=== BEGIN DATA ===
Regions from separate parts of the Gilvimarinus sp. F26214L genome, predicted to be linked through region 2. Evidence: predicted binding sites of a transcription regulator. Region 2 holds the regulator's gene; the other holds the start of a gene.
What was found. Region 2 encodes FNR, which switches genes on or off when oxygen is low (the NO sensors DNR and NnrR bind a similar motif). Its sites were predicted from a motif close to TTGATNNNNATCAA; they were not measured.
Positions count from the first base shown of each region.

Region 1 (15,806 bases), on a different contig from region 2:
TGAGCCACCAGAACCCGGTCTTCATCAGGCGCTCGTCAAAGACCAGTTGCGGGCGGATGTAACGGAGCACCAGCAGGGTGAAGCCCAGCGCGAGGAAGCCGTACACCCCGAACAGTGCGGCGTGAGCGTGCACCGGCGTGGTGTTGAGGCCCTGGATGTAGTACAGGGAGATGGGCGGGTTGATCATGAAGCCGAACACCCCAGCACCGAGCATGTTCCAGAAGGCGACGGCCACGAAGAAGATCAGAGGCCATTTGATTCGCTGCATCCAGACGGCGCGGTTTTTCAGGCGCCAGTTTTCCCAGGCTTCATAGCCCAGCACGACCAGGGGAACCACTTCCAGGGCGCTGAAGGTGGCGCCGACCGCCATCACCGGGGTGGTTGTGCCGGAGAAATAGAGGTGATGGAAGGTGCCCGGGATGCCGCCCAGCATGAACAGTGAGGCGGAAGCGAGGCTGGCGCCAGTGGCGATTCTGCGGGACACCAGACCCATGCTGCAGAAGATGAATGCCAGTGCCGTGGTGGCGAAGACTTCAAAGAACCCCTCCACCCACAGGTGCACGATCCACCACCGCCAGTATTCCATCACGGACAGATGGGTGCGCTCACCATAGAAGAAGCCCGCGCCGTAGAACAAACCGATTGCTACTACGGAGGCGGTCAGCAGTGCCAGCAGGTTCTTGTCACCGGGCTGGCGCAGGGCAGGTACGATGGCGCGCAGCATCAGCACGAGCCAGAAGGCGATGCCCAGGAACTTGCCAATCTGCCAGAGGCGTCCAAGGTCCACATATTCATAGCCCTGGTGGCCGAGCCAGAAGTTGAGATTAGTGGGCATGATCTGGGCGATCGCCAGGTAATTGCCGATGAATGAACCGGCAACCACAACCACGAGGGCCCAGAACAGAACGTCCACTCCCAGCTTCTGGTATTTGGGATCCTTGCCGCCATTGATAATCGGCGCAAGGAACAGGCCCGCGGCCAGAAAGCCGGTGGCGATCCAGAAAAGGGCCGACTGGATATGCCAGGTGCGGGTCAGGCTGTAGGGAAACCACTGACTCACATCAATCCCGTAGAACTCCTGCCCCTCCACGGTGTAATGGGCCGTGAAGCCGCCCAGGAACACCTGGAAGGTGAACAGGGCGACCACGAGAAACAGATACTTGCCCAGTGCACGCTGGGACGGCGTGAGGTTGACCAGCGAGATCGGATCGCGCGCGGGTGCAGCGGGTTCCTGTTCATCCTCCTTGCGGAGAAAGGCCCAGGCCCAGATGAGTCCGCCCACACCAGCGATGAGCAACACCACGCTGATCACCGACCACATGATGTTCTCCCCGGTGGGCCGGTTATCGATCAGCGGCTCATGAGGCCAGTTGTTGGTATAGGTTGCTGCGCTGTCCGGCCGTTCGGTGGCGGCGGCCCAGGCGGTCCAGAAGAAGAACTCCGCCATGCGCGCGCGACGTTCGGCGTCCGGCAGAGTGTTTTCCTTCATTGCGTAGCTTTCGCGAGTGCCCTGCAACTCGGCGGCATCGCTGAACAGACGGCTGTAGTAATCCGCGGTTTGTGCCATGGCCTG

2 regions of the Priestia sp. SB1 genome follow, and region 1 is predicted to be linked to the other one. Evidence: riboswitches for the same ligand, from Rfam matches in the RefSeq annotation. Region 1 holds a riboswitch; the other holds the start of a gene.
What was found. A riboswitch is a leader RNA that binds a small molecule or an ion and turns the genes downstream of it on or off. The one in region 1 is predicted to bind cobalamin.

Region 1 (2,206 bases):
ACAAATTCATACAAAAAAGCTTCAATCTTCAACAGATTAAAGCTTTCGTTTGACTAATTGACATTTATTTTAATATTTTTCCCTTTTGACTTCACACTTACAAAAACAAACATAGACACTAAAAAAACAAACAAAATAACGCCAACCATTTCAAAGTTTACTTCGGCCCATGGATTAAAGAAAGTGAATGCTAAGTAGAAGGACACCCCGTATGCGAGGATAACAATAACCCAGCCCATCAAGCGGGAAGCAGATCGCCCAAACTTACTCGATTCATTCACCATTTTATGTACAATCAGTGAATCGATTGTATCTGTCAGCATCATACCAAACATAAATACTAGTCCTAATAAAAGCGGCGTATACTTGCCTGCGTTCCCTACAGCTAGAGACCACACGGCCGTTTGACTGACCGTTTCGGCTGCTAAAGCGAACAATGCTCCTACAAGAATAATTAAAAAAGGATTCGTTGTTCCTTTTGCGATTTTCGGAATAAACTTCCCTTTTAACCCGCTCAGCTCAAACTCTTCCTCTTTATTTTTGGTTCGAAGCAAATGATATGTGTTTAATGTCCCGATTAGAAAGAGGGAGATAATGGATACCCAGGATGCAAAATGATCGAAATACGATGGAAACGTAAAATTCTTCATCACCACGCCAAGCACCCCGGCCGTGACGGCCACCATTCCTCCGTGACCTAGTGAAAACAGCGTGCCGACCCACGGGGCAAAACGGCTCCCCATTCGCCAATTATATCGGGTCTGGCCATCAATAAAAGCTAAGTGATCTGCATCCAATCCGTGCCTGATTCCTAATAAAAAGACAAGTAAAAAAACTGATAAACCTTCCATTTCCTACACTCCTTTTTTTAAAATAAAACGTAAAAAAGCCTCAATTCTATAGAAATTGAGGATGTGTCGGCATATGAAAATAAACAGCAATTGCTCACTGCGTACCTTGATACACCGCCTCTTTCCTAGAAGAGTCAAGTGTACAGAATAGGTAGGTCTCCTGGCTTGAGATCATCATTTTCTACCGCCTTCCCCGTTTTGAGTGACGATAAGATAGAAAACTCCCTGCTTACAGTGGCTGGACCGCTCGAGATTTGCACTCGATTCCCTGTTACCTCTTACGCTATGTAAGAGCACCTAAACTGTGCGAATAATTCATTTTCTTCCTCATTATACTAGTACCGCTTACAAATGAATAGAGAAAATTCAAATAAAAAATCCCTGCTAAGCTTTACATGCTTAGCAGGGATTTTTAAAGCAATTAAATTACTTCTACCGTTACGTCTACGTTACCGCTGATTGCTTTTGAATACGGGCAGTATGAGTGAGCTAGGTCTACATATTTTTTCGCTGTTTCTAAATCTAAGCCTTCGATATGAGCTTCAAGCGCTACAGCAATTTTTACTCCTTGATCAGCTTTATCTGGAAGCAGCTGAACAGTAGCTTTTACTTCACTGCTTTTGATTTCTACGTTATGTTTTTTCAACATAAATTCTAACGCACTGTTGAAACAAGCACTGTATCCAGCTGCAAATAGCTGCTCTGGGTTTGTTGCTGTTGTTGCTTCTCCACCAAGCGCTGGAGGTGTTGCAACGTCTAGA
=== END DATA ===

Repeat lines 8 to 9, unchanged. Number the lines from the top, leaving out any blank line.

Region 1 (2,206 bases):
ACAAATTCATACAAAAAAGCTTCAATCTTCAACAGATTAAAGCTTTCGTTTGACTAATTGACATTTATTTTAATATTTTTCCCTTTTGACTTCACACTTACAAAAACAAACATAGACACTAAAAAAACAAACAAAATAACGCCAACCATTTCAAAGTTTACTTCGGCCCATGGATTAAAGAAAGTGAATGCTAAGTAGAAGGACACCCCGTATGCGAGGATAACAATAACCCAGCCCATCAAGCGGGAAGCAGATCGCCCAAACTTACTCGATTCATTCACCATTTTATGTACAATCAGTGAATCGATTGTATCTGTCAGCATCATACCAAACATAAATACTAGTCCTAATAAAAGCGGCGTATACTTGCCTGCGTTCCCTACAGCTAGAGACCACACGGCCGTTTGACTGACCGTTTCGGCTGCTAAAGCGAACAATGCTCCTACAAGAATAATTAAAAAAGGATTCGTTGTTCCTTTTGCGATTTTCGGAATAAACTTCCCTTTTAACCCGCTCAGCTCAAACTCTTCCTCTTTATTTTTGGTTCGAAGCAAATGATATGTGTTTAATGTCCCGATTAGAAAGAGGGAGATAATGGATACCCAGGATGCAAAATGATCGAAATACGATGGAAACGTAAAATTCTTCATCACCACGCCAAGCACCCCGGCCGTGACGGCCACCATTCCTCCGTGACCTAGTGAAAACAGCGTGCCGACCCACGGGGCAAAACGGCTCCCCATTCGCCAATTATATCGGGTCTGGCCATCAATAAAAGCTAAGTGATCTGCATCCAATCCGTGCCTGATTCCTAATAAAAAGACAAGTAAAAAAACTGATAAACCTTCCATTTCCTACACTCCTTTTTTTAAAATAAAACGTAAAAAAGCCTCAATTCTATAGAAATTGAGGATGTGTCGGCATATGAAAATAAACAGCAATTGCTCACTGCGTACCTTGATACACCGCCTCTTTCCTAGAAGAGTCAAGTGTACAGAATAGGTAGGTCTCCTGGCTTGAGATCATCATTTTCTACCGCCTTCCCCGTTTTGAGTGACGATAAGATAGAAAACTCCCTGCTTACAGTGGCTGGACCGCTCGAGATTTGCACTCGATTCCCTGTTACCTCTTACGCTATGTAAGAGCACCTAAACTGTGCGAATAATTCATTTTCTTCCTCATTATACTAGTACCGCTTACAAATGAATAGAGAAAATTCAAATAAAAAATCCCTGCTAAGCTTTACATGCTTAGCAGGGATTTTTAAAGCAATTAAATTACTTCTACCGTTACGTCTACGTTACCGCTGATTGCTTTTGAATACGGGCAGTATGAGTGAGCTAGGTCTACATATTTTTTCGCTGTTTCTAAATCTAAGCCTTCGATATGAGCTTCAAGCGCTACAGCAATTTTTACTCCTTGATCAGCTTTATCTGGAAGCAGCTGAACAGTAGCTTTTACTTCACTGCTTTTGATTTCTACGTTATGTTTTTTCAACATAAATTCTAACGCACTGTTGAAACAAGCACTGTATCCAGCTGCAAATAGCTGCTCTGGGTTTGTTGCTGTTGTTGCTTCTCCACCAAGCGCTGGAGGTGTTGCAACGTCTAGA